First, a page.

In the early sixteenth century, another pioneer German artist was painting landscapes, this time in Regensburg in Bavaria.
Albrecht Altdorfer’s The Victory of Charlemagne over the Avars near Regensburg (1518), is a landscape secondary to being a visual celebration of this major military victory. Apart from its glaring anachronism of showing cannons in a battle which took place long before their appearance in Europe after 1300, it arrays troops for geometric effect, and for the intense rhythmicity of their arms. Altdorfer is one of the first artists to use a high viewpoint to create a World View, which later evolved into the panorama.
Landscape of the Danube near Regensburg is one of Altdorfer’s five known pure landscape paintings, and was made between about 1528-30. This further develops repoussoir, and follows the foreground – middle distance – far distance convention, with a low horizon to accommodate the framing trees and allow a dramatic cloudscape.
The third pioneer landscape painter of the northern Renaissance is Joachim Patinir, a friend of Dürer.
It was Patinir who first realised the power of the World View in his Crossing the River Styx (1520-4). The spectator is elevated above the surface and looks on and down over a richly detailed landscape which stretches to the far horizon. Although he has painted a crisp and clear horizon to the sea, he uses marked aerial perspective for the land on the left, making it recede into distant haze, to give the impression of great depth of view.
It was Dürer, Altdorfer and Patinir who had laid the ground in composing landscapes ready for their rising popularity in the latter half of the century, when the first of the Brueghel family started painting landscapes.
Pieter Brueghel the Elder employed the World View for his Landscape with the Flight into Egypt (1563). This is clearly idealised rather than representing any particular location, and forms the surround into which he sets figures from the Bible story of the departure of Mary, Joseph, and the infant Jesus to Egypt, to avoid the slaughter of infants (the ‘massacre of the innocents’) by King Herod.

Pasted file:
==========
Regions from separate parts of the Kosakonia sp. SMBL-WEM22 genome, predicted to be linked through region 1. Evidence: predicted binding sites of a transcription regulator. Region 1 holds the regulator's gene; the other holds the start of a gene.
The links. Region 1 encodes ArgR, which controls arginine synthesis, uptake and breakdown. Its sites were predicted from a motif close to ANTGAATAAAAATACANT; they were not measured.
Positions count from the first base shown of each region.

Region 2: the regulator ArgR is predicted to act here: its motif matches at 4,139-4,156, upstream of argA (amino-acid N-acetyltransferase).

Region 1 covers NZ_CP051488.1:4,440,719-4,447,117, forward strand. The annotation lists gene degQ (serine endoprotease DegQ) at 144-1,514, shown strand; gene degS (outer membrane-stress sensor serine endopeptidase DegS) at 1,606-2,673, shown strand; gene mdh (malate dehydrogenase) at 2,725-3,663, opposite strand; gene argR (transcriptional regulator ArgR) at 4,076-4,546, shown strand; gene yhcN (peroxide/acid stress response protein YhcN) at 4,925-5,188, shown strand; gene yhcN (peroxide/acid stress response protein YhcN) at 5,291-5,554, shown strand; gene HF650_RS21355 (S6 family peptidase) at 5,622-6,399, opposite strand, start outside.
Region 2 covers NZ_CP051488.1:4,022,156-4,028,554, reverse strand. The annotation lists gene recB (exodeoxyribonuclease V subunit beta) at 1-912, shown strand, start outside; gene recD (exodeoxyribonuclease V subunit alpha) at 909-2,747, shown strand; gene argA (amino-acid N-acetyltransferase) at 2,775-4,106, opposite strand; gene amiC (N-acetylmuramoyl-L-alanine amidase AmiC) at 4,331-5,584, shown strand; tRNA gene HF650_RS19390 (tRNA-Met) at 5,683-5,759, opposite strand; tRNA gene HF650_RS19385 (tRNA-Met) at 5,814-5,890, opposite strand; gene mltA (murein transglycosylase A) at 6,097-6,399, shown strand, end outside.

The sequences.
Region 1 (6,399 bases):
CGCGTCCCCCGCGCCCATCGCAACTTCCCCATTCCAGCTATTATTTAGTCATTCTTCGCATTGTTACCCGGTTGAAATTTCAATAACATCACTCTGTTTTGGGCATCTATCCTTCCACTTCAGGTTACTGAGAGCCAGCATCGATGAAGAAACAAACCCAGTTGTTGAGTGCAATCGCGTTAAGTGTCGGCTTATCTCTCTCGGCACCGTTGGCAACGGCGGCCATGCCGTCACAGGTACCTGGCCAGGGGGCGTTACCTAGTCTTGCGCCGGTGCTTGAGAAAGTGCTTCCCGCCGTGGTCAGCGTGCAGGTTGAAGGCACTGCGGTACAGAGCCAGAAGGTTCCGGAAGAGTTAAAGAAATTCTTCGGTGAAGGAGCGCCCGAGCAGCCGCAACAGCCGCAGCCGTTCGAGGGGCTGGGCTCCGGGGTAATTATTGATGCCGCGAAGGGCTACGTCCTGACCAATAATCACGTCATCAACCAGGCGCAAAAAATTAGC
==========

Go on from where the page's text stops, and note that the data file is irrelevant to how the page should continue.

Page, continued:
In the absence of knowledge of the actual setting, either by painter or public, it’s likely that the body of water shown would have represented the Red Sea, and that the track which the group is following represents the coastal road known as The Way of the Sea. The rocky peaks in the distance, on the right, may have represented Mount Sinai. If those attributions are correct, then the group is seriously mislocated; however it’s most likely that these are intended to be general cues rather than actual places.
Brueghel’s Hunters in the Snow (Winter) (1565) brings together many of these elements, and is one of his best-known works. It’s unusual for his innovative treatment of the dense branches and twigs in trees, which has seldom been copied by others, but which appears very effective.
In less than a century of early innovation, these artists in northern Europe had introduced:
- the topographic view;
- the World View;
- recomposition from nature;
- the idealised landscape;
- low horizon and skyscape;
- foreground – middle distance – background;
- rhythmic form;